Using Micro-Influencers Is a Reasonable Path To Drive Sales

The rise of influencer marketing has been a boon for big brands with corresponding large budgets but it has left small businesses struggling to figure out the best way to utilize the tactic and accurately measure success.

A recent study showed that 38 percent of marketers are unable to tell whether influencer activity actually drove sales, and 86 percent are unsure how to effectively and fairly pay the influencers.

Big brands can choose from celebrities and social media stars with gigantic, wide-reaching audiences but budget-conscious brands are increasingly working with a wider range of influencers, often prioritizing engagement quality over scale. Quality engagement can still generated—along with an increased perception of authenticity—by partnering with smaller influencers whose images reinforce specific brand values.

A recent Unilever campaign for its margarine brand Stork asked influencers for images of foods they had baked using Stork ingredients. Unilever picked the 21 creator posts it liked best and those creators then posted their images to their Instagram accounts, leading to around 436,000 followers seeing the images over five weeks.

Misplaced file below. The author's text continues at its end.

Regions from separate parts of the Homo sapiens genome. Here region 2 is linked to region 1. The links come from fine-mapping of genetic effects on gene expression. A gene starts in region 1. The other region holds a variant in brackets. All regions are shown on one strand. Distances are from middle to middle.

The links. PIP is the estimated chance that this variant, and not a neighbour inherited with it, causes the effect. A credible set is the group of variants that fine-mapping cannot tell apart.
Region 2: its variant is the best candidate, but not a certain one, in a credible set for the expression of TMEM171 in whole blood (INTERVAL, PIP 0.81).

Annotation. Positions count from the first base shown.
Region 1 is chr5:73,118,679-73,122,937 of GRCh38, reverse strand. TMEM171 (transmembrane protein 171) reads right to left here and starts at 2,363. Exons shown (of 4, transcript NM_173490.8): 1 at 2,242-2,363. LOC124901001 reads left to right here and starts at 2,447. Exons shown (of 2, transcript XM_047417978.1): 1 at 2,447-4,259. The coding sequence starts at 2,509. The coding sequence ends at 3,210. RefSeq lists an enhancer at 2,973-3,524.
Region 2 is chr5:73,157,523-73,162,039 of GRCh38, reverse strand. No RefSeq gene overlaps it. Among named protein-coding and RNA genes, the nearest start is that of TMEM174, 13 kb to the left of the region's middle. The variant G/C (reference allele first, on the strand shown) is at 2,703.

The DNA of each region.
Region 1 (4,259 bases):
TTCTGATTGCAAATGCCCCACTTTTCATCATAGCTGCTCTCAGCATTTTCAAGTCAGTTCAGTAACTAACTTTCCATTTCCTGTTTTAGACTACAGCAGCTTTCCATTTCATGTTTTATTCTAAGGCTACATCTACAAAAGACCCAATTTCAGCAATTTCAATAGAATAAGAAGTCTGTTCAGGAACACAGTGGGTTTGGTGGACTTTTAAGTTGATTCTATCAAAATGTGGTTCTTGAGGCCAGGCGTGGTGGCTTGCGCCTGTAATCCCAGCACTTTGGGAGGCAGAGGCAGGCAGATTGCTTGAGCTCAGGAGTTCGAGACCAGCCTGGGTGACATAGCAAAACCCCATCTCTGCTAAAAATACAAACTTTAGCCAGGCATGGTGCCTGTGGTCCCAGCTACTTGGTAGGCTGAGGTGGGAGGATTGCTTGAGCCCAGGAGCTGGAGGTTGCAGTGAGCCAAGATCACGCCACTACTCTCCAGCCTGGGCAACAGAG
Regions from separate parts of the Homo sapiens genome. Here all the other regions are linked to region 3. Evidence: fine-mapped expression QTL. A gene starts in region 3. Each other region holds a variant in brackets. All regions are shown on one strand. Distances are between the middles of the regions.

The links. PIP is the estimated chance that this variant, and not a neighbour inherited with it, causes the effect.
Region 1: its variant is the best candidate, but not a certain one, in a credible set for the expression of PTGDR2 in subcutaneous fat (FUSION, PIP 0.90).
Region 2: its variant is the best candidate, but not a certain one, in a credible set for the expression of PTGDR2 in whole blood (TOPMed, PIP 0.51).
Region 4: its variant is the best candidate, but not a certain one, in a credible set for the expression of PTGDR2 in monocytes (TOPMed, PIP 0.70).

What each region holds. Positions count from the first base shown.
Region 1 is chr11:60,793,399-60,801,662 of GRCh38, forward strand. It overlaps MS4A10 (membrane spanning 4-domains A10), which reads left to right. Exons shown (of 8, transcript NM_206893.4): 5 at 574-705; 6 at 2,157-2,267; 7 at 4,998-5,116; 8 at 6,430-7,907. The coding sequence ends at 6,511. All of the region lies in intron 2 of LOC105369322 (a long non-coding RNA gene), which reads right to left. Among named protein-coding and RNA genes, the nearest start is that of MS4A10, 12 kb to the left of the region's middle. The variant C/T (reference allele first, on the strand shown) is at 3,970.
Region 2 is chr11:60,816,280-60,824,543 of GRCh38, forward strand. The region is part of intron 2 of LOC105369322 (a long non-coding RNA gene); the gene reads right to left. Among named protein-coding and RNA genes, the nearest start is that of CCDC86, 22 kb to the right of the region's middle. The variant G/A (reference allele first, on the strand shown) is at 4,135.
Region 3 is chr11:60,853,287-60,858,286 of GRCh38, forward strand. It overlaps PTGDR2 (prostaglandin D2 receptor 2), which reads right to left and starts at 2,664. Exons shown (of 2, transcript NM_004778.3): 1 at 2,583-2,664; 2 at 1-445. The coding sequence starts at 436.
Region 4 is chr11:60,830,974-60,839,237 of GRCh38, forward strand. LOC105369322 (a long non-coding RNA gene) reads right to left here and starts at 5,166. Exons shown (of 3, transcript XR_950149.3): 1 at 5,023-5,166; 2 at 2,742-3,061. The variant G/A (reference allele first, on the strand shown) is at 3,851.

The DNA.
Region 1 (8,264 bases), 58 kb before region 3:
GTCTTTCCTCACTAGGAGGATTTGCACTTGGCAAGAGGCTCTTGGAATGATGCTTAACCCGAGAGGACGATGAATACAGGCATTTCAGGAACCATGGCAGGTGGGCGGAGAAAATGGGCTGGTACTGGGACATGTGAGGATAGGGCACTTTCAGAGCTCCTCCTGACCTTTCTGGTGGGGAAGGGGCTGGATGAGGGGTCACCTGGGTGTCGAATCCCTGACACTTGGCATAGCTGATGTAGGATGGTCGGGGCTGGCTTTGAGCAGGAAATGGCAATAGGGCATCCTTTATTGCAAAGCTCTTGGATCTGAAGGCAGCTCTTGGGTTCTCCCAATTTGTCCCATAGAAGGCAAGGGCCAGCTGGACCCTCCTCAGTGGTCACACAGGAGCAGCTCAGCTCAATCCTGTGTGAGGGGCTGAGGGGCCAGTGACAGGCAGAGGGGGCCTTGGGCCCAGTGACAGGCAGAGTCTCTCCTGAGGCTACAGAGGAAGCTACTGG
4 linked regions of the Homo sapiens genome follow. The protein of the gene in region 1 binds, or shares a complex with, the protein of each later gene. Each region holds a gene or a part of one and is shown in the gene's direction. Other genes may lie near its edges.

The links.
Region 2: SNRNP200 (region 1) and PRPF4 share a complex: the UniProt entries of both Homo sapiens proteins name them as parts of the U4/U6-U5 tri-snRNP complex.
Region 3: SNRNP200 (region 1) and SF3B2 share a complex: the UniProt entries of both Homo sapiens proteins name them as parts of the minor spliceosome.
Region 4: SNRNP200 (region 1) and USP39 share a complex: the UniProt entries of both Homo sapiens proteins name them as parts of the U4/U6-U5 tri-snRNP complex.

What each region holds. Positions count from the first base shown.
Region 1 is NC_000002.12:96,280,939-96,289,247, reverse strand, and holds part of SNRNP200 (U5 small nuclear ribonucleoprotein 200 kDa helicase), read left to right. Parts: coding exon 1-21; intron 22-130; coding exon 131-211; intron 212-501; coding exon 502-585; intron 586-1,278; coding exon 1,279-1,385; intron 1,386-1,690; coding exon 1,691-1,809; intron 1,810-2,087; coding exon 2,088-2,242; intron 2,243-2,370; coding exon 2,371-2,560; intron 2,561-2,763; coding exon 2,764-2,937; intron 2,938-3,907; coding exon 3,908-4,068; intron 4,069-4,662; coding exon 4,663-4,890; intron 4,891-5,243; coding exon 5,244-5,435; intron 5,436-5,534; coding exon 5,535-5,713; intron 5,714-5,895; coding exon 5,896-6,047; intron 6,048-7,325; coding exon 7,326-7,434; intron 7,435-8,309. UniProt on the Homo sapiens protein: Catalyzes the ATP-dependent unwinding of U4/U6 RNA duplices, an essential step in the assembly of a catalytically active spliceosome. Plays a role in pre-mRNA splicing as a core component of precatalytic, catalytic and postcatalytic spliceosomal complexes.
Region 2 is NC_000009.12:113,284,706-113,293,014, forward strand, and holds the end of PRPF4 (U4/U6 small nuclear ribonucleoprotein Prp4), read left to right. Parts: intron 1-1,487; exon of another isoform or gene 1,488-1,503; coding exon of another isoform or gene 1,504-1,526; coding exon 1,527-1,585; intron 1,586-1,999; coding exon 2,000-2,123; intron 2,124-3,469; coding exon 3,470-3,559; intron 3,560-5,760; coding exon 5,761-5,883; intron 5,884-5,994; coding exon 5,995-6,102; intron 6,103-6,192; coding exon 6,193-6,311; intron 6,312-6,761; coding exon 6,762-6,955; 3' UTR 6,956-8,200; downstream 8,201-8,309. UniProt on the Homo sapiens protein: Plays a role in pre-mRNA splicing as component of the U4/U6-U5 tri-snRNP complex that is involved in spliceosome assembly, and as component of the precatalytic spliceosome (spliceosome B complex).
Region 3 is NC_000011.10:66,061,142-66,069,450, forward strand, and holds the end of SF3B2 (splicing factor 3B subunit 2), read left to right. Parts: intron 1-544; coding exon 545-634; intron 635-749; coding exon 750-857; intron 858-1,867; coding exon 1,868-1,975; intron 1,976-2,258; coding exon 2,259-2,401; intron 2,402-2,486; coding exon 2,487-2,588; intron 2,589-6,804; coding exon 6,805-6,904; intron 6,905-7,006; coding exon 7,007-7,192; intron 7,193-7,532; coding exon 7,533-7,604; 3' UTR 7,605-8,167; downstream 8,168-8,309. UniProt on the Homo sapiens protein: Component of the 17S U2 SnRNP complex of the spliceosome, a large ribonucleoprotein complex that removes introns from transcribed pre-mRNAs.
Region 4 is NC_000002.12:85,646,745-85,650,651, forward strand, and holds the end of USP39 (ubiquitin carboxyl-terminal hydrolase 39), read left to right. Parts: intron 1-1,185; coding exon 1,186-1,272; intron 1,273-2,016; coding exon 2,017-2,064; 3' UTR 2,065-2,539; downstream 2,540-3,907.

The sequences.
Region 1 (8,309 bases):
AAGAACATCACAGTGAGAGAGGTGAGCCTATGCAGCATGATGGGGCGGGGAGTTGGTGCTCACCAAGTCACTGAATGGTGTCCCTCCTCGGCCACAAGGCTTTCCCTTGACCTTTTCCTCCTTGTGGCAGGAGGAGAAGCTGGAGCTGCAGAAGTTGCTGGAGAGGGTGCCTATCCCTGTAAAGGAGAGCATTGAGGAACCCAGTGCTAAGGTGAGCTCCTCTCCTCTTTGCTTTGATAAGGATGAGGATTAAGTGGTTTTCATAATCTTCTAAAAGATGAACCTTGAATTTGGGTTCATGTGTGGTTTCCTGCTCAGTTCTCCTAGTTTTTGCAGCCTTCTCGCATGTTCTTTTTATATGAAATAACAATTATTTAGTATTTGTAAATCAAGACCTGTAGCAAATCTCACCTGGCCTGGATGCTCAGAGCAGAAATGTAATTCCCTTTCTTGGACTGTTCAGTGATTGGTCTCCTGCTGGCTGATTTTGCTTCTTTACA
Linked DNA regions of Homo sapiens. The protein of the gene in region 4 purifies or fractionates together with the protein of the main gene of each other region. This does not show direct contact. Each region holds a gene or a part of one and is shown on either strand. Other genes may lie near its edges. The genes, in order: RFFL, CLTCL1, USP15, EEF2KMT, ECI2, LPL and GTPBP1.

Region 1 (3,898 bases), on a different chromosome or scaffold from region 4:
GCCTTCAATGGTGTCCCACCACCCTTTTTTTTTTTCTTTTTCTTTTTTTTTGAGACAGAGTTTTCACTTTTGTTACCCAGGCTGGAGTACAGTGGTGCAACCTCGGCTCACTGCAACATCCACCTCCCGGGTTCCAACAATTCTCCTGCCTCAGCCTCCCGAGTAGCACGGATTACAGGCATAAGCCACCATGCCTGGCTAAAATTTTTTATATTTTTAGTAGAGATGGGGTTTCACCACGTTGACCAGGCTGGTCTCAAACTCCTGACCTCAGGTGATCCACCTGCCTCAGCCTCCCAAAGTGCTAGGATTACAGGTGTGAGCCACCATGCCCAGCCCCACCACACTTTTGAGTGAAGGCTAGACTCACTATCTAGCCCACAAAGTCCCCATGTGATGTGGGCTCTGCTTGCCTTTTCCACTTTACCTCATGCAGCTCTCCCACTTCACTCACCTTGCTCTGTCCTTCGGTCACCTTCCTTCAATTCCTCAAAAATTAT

More and more often, brands working with influencers are using a CPE (cost per engagement) number to measure the effectiveness of the campaigns. The Stork campaign had a CPE of 21 cents (anything under 40 cents is considered “good value”).

Businesses looking to work with influencers without the built-in audience that Stork had can either search for mentions of their products themselves (time-consuming but cost effective) or use a partner like TapInfluence, Group High or Tribe to find the right influencers.

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